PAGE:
What would a Focus Financial IPO mean for the financial advisory business?

The 12-year old RIA aggregator, which controls more than 50 advisory firms around the country, has taken the first step in an initial public offering by filing an S-1 form with the SEC. Last year, the firm sold a majority stake to private equity firms Stone Point Capital and KKR in a deal valued at $2 billion.

A successful IPO would be "very significant" for the industry, says Dan Seivert, CEO for the M&A consultancy and research firm Echelon Partners.

If the market embraces the offering, "it will validate that the IPO liquidity route for the 60-plus other private equity firms backing RIA-based investments," Seivert says. "This in turn would bring more private equity investors and dollars into the RIA and the wealth management industries."

As a result, more entrepreneurs would be likely to pursue the RIA business model and abandon the wirehouse and IBD models, Seivert contends. "This will put upward pressure on RIA valuations," he asserts.

Becoming a public company creates "a halo of legitimacy" for a firm, says M&A consultant David DeVoe. "It's one thing to be valued at $2 billion by KKR, it's another to have the public market validate the valuation and the firm itself."

What's more, a publicly traded Focus Financial "will be only opportunity for the investing public to have a pure-play investment in the independent wealth management space," DeVoe adds.

Others, however, argue that because Focus is a holding company led by charismatic CEO Rudy Adolf, an IPO has less relevance for actual RIAs.

"I don't know if a Focus IPO will give a definitive answer to the feasibility of RIAs going public because of its unique business structure," says Brent Brodeski, CEO of Savant Capital Management, a $5 billion-plus independent advisory firm based in Rockford, Illinois. "It's one step removed from being an RIA."

Investment banker Liz Nesvold, managing partner of New York-based Silver Lane Advisors, which specializes in financial advisory M&A, agrees.

"Another consideration is whether the market really understands what it is getting in [a Focus IPO], which is a basket of unique RIAs, a handful of which are sizable," Nesvold says. "There is some relevance for financial advisors, but it is small in the grand scheme."

Nonetheless, an RIA aggregator becoming a public company would surely impact the industry overall, and fast-growing Focus partner firms such as Buckingham Asset Management and Colony Group in particular.

Capital considerations, of course, are paramount.

The $100 million figure cited in the SEC filing struck some industry observers as surprisingly small, but Nesvold says "numbers on an S-1form are often place holders. It has little relevance to the overall valuation."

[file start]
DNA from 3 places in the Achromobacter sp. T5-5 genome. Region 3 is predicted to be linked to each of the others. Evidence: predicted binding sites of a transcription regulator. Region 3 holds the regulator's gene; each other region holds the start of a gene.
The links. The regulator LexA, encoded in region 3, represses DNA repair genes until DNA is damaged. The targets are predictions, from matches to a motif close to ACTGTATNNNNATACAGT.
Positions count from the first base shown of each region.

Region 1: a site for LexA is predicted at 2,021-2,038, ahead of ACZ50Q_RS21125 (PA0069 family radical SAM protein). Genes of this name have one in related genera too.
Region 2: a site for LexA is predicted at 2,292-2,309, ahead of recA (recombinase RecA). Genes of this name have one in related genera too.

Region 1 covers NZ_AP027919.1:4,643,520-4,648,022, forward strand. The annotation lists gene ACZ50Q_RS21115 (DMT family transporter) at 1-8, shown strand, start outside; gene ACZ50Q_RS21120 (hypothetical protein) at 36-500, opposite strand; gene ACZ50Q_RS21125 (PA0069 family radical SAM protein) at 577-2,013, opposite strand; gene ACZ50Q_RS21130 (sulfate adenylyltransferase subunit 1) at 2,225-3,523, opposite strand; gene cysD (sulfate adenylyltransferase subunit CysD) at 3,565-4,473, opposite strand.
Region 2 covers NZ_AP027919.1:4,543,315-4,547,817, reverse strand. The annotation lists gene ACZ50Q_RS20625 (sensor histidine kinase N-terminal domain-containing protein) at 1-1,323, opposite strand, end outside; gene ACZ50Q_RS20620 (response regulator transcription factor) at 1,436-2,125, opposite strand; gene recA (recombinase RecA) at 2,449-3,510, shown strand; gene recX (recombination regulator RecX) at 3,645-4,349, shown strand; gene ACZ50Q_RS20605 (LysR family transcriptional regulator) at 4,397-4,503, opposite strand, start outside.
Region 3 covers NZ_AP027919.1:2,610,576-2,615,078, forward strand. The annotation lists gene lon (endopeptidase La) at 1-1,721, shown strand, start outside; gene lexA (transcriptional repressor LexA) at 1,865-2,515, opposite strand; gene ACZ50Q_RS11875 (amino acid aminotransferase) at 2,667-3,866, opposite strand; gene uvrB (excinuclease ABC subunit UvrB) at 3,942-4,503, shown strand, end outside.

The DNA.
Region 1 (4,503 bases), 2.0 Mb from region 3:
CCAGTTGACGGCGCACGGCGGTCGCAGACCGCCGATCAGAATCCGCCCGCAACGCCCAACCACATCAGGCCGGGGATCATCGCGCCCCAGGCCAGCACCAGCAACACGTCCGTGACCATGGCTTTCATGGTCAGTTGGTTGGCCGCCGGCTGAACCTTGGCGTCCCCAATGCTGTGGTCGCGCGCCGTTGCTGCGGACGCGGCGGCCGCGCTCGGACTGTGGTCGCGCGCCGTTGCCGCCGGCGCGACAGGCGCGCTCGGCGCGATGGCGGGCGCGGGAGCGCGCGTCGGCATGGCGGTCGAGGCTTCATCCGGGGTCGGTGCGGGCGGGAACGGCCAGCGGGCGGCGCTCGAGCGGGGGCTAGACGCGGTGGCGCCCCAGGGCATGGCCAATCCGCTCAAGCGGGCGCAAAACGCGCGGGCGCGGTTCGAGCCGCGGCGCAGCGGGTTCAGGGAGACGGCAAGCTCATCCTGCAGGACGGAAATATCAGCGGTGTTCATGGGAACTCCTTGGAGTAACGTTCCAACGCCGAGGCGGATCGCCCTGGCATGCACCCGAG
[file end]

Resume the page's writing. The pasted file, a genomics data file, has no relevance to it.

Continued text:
In any case, an IPO will bring in considerable new capital, giving Focus "another arrow in their quiver of capital options for the future," as DeVoe puts it.

An IPO also allows Focus "to pay down some debt and actually price the stock it typically offers to target companies as part of the total consideration," notes Brooks Hamner, vice president at Mercer Capital, a Memphis-based business valuation firm specializing in wealth and asset managers.

But that may be double-edged sword when it comes to acquisitions, cautions Brodeski.

"As a private company, Focus could use equity as a checkbook, with a theoretical valuation," he says. "But as a public company, the market sets a price, which is real, not made up. And if the stock trades at a discount, then it's not a good deal for a seller and Focus would have to use debt for capital and pay sellers cash."

Going public also introduces what industry consultant Jamie McLaughlin calls the “capital paradox” of a partnership structure.

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"This will put upward pressure on RIA valuations," says Dan Seivert.

"The capital source’s objectives are not always the same as the firm’s objectives and present an agency/principal conflict," McLaughlin said in an email. "This is not an unusual concept in any industry group, but when applied to Focus’s underlying RIAs who prize their putative independence and conflict-free business models, it’s crossing the Rubicon."

In addition to raising capital, other advantages for RIAs becoming publicly-traded companies include gaining liquidity, increasing public visibility and the ability to use equity for deals and compensation, Echelon Partners states in its report, "Pros and Cons of Wealth Managers Going Public."

The downsides of going public, according to Echelon, include increased transparency, which allows competitors to be alerted to strategic business moves and increased reporting requirements, which, the report says, can be "a distraction an efficiency drag."

In addition, Seivert says, raising capital as public company can cost as much as 5% to 7% of the amount of capital raised, while using equity for deals and compensation "only works if the company is growing."

The Echelon report also cites the cautionary tales of three financial services companies that went public but later delisted: Edelman Financial, National Financial partners and RCS Capital.

RIAs should only consider going public, the report recommends, if they have at least $20 billion in AUM, $500 million in market capitalization, $200 million in revenue, $50 million in EBITDA and 20% to 30% annual growth.

Charles Paikert

Charles Paikert

Charles Paikert is a senior editor at Financial Planning. Follow him on Twitter at @paikert.